When the novel ended, a great deal of time had passed between the main events and what’s described in the coda. This is known as a flash-forward. Without this technique, it would’ve required many more novels to reach this point. 

Romeo and Juliet by William Shakespeare 

The first codas, or epilogues, were popularized in drama. Often, the end of a play contains a summary of what’s happened and the moral the audience should’ve intuited from the action. Such is the case with the ending of Romeo and Juliet. Take a look at these lines from the end: 

A glooming peace this morning with it brings;

The sun for sorrow will not show his head.

Go hence to have more talk of these sad things,

Some shall be pardoned, and some punished,

For never was a story of more woe

Than this of Juliet and her Romeo.

These lines are spoken by Prince Escalus at the end of the play. It occurs after the lovers’ bodies have been found, and the bulk of the story is over. and it’s revealed, through Friar Laurence, what happened to them. The leaders of the Montague and Capulet families hold hands and decide to make peace. Without these final lines, readers would be left wondering what happened to the feuding families. It also provides a purpose to the lovers’ deaths. 

Explore William Shakespeare’s poetry and Shakespeare’s best plays.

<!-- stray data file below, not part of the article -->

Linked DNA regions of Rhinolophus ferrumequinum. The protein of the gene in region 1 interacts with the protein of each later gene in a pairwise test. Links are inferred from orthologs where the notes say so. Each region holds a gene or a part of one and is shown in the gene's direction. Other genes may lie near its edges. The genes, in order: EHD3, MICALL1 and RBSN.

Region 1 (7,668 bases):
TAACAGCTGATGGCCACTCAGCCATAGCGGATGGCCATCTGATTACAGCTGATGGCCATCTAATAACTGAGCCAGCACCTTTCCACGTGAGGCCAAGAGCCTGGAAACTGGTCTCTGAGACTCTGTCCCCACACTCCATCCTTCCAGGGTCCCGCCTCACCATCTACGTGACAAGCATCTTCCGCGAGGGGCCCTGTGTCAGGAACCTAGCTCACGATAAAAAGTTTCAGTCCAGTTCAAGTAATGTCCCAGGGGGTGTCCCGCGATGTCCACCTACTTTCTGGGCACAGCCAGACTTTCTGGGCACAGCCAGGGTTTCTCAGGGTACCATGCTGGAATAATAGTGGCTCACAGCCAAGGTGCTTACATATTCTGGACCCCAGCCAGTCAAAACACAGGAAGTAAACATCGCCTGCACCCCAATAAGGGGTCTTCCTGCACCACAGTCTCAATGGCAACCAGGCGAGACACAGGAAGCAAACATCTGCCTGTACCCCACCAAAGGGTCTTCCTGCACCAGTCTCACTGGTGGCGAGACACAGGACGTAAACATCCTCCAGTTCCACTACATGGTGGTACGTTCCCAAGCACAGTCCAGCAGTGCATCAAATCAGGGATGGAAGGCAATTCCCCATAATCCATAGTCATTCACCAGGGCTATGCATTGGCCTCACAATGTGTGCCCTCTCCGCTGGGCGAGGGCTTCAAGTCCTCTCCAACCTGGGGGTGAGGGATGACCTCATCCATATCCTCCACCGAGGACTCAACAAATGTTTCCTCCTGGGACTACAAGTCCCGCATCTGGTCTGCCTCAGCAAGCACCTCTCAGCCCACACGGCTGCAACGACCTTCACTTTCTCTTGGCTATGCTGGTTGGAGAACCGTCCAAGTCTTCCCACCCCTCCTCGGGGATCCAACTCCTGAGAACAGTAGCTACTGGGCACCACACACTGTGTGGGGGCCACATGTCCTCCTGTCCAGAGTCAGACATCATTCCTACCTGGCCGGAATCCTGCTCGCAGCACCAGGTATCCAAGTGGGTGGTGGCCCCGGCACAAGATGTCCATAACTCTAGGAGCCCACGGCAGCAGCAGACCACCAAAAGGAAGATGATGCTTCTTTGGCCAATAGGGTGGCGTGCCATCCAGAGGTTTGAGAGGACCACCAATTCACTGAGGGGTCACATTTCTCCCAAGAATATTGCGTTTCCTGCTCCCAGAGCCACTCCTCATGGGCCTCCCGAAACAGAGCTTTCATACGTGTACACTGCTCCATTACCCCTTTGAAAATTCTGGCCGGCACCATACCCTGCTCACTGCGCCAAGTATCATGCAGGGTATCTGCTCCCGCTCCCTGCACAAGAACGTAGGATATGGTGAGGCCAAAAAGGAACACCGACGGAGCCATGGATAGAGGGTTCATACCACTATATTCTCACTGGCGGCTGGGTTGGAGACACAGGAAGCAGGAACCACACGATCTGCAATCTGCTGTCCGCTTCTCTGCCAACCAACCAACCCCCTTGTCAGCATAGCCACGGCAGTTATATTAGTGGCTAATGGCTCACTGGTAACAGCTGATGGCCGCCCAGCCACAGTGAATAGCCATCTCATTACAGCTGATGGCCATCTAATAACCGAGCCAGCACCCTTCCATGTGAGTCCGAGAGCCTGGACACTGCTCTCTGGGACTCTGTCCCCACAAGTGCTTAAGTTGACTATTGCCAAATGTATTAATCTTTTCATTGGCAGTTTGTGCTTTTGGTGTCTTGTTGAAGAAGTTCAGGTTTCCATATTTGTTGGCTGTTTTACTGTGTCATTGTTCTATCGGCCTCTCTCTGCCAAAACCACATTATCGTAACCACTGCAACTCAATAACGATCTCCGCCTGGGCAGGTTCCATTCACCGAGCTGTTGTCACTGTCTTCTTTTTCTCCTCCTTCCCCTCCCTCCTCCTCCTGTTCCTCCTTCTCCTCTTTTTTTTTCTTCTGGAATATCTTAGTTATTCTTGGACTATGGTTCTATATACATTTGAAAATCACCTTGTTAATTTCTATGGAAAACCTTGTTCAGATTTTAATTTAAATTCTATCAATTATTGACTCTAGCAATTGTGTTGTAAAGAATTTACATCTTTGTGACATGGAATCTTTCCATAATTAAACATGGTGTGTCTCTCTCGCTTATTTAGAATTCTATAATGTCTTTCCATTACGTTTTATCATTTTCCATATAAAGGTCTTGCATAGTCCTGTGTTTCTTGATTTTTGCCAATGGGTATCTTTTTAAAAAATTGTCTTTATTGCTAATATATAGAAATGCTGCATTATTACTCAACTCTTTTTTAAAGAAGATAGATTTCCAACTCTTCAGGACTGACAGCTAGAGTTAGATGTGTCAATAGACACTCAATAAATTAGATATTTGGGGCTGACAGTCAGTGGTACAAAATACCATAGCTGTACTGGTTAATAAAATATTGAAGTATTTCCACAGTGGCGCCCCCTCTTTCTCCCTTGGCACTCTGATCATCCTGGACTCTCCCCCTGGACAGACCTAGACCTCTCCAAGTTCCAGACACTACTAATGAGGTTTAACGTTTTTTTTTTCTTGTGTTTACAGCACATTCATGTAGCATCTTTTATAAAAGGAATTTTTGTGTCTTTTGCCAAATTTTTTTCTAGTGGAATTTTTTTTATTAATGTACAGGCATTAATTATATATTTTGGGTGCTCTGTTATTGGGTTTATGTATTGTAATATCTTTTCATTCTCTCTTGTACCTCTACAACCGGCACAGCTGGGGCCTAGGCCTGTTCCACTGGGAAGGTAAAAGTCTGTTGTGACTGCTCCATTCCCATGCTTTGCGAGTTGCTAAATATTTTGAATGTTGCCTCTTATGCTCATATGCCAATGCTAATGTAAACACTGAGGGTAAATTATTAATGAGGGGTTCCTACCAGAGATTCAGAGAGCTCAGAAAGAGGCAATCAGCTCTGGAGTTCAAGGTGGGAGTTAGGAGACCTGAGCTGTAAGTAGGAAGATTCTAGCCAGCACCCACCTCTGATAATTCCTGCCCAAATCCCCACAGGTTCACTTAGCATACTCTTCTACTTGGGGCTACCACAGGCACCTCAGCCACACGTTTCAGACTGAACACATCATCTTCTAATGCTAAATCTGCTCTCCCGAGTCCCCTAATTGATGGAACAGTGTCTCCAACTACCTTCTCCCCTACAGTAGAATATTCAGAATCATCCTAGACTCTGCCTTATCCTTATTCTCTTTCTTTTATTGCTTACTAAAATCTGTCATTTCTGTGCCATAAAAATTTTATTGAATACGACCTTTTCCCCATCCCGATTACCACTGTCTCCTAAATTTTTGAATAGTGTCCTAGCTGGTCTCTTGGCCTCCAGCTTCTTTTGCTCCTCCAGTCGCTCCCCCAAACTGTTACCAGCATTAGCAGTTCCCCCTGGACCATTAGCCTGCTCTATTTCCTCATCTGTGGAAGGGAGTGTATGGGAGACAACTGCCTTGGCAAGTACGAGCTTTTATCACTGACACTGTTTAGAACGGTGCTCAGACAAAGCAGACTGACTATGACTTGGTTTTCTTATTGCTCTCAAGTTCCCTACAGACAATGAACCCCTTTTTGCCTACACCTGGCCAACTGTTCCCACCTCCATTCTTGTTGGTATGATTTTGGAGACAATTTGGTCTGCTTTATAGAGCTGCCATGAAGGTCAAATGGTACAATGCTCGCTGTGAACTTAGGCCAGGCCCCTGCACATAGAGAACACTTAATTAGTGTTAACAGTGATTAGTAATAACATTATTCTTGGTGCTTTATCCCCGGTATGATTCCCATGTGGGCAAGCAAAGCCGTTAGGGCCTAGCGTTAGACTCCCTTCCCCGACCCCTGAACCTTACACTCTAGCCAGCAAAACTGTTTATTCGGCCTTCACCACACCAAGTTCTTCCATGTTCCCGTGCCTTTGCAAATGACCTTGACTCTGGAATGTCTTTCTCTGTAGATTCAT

Why are Codas Important? 

Codas are important because they provide readers with the information they need to feel satisfied with the novel. They answer questions readers may have had throughout the entire narrative. Some codas make it clear that the characters have a happy ending, such as in the case of Harry Potter and the Deathly Hallows. Others, like the conclusion of The Handmaid’s Tale, are not as clearly positive. 

FAQs 

Where does the word “coda” come from?

The term is most commonly used in music. A coda is a separate portion of music at the end of a song—for example, the end of a ballet or another dance. 

Does coda mean the end?

The word “coda’ means “the tail.” It is a passage at the end of a musical composition or at the end of a literary one that brings a story to its conclusion.

Do writers use codas?

Yes, writers use codas. More commonly, codas are referred to as epilogues. These are the parts of a story that occur at the end. They may not always be necessary for understanding a work of literature. 

 

Related Literary Terms 

  • Audience: the group for which an artist or writer makes a piece of art or writes.
  • Cliffhanger: a narrative device that’s used to end a story abruptly before an action or segment of the plot is concluded.
  • Foreshadow: refers to the hints a writer gives a reader about what’s going to happen next. It’s a common literary device that’s used every day.
  • Genre: a type of art, literary work, or musical composition that is defined by its content, style, or a specific form to which it conforms.
  • Novellaprose, fiction work that’s shorter than a novel and longer than a short story.
  • Flash Forward: provides readers and characters with knowledge about future events.
  • Denouement: occurs at the end of a story, where the plot lines are tied up and resolved.